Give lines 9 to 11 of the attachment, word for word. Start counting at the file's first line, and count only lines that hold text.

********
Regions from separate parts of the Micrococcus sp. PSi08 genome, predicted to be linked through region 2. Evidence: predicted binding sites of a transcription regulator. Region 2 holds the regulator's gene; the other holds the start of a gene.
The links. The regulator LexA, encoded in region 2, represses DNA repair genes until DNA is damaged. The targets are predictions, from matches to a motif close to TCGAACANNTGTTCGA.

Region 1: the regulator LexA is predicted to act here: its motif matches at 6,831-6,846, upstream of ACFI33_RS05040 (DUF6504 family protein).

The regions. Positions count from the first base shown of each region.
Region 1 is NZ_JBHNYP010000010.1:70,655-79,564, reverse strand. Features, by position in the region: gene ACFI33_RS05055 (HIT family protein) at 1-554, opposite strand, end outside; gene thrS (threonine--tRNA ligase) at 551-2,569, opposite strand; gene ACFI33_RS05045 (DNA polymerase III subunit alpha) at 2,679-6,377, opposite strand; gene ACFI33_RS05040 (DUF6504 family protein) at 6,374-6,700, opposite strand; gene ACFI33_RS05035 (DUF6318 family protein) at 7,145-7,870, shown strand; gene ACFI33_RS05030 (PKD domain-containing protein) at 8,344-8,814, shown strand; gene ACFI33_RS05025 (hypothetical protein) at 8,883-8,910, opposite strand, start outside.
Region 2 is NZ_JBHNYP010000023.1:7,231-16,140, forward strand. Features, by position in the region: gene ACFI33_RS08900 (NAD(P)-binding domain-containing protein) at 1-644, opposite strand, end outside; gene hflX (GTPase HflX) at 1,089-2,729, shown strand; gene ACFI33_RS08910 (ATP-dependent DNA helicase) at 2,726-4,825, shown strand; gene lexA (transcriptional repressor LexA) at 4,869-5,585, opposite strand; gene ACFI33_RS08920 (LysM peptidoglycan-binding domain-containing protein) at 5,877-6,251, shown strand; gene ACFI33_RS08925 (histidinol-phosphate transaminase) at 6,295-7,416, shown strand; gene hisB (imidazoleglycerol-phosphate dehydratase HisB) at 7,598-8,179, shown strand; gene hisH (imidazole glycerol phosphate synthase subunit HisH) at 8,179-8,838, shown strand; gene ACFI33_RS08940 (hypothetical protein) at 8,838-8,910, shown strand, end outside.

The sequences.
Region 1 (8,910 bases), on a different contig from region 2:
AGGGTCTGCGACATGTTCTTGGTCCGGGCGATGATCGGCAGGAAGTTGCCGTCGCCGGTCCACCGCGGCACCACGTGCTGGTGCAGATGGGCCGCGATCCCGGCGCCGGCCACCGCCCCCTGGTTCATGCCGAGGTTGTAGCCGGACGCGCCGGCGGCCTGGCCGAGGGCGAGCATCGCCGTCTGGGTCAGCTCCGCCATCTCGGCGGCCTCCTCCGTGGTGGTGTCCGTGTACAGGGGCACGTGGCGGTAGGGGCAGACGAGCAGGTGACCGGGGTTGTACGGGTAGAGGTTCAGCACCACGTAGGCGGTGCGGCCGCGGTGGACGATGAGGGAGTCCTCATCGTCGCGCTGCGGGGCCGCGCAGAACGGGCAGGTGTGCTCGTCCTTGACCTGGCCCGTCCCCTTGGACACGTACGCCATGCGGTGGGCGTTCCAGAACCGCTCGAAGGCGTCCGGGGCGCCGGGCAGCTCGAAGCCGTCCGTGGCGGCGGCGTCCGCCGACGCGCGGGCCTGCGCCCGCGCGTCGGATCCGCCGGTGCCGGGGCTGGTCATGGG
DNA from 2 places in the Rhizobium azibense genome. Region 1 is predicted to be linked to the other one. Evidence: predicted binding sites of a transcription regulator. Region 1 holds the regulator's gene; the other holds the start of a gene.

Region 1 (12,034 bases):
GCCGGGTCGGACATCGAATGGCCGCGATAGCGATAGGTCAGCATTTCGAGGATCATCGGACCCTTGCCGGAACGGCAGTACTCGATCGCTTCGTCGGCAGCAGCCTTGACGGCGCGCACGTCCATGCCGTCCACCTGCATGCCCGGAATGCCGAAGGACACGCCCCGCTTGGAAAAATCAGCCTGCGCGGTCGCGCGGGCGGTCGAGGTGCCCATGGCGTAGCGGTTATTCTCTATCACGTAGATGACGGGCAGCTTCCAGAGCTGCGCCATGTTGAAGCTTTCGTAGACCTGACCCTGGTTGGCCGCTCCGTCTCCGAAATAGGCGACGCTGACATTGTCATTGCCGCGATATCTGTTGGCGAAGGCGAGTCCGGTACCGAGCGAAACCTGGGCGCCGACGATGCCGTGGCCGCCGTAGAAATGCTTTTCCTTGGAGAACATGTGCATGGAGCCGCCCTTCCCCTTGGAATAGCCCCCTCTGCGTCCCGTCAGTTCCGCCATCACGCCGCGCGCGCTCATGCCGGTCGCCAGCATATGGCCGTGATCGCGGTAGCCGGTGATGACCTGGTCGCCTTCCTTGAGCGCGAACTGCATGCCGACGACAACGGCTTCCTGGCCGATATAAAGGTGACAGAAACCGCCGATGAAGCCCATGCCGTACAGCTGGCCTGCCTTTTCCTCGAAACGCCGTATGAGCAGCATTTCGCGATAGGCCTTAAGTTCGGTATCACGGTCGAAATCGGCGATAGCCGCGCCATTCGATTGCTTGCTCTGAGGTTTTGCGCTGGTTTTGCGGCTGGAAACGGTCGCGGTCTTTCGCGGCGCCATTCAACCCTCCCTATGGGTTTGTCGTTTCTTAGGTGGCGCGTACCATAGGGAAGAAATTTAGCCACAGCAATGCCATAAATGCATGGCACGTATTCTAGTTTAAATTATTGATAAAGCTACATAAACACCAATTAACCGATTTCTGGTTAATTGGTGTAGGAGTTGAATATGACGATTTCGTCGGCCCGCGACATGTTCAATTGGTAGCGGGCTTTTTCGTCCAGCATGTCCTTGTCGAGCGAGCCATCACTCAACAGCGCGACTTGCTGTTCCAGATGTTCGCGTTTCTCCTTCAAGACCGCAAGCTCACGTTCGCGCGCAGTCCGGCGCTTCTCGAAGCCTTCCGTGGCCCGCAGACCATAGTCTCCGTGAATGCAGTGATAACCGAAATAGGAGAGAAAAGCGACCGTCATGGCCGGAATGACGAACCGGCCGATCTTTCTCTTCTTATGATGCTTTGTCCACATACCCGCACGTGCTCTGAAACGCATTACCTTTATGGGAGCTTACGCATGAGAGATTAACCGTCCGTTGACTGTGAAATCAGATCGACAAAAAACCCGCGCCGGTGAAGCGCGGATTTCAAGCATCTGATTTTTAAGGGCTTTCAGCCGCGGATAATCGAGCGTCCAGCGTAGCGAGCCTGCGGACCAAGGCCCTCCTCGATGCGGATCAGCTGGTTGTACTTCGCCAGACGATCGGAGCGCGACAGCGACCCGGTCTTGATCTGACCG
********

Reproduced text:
AGGGTCTGCGACATGTTCTTGGTCCGGGCGATGATCGGCAGGAAGTTGCCGTCGCCGGTCCACCGCGGCACCACGTGCTGGTGCAGATGGGCCGCGATCCCGGCGCCGGCCACCGCCCCCTGGTTCATGCCGAGGTTGTAGCCGGACGCGCCGGCGGCCTGGCCGAGGGCGAGCATCGCCGTCTGGGTCAGCTCCGCCATCTCGGCGGCCTCCTCCGTGGTGGTGTCCGTGTACAGGGGCACGTGGCGGTAGGGGCAGACGAGCAGGTGACCGGGGTTGTACGGGTAGAGGTTCAGCACCACGTAGGCGGTGCGGCCGCGGTGGACGATGAGGGAGTCCTCATCGTCGCGCTGCGGGGCCGCGCAGAACGGGCAGGTGTGCTCGTCCTTGACCTGGCCCGTCCCCTTGGACACGTACGCCATGCGGTGGGCGTTCCAGAACCGCTCGAAGGCGTCCGGGGCGCCGGGCAGCTCGAAGCCGTCCGTGGCGGCGGCGTCCGCCGACGCGCGGGCCTGCGCCCGCGCGTCGGATCCGCCGGTGCCGGGGCTGGTCATGGG
DNA from 2 places in the Rhizobium azibense genome. Region 1 is predicted to be linked to the other one. Evidence: predicted binding sites of a transcription regulator. Region 1 holds the regulator's gene; the other holds the start of a gene.

Region 1 (12,034 bases):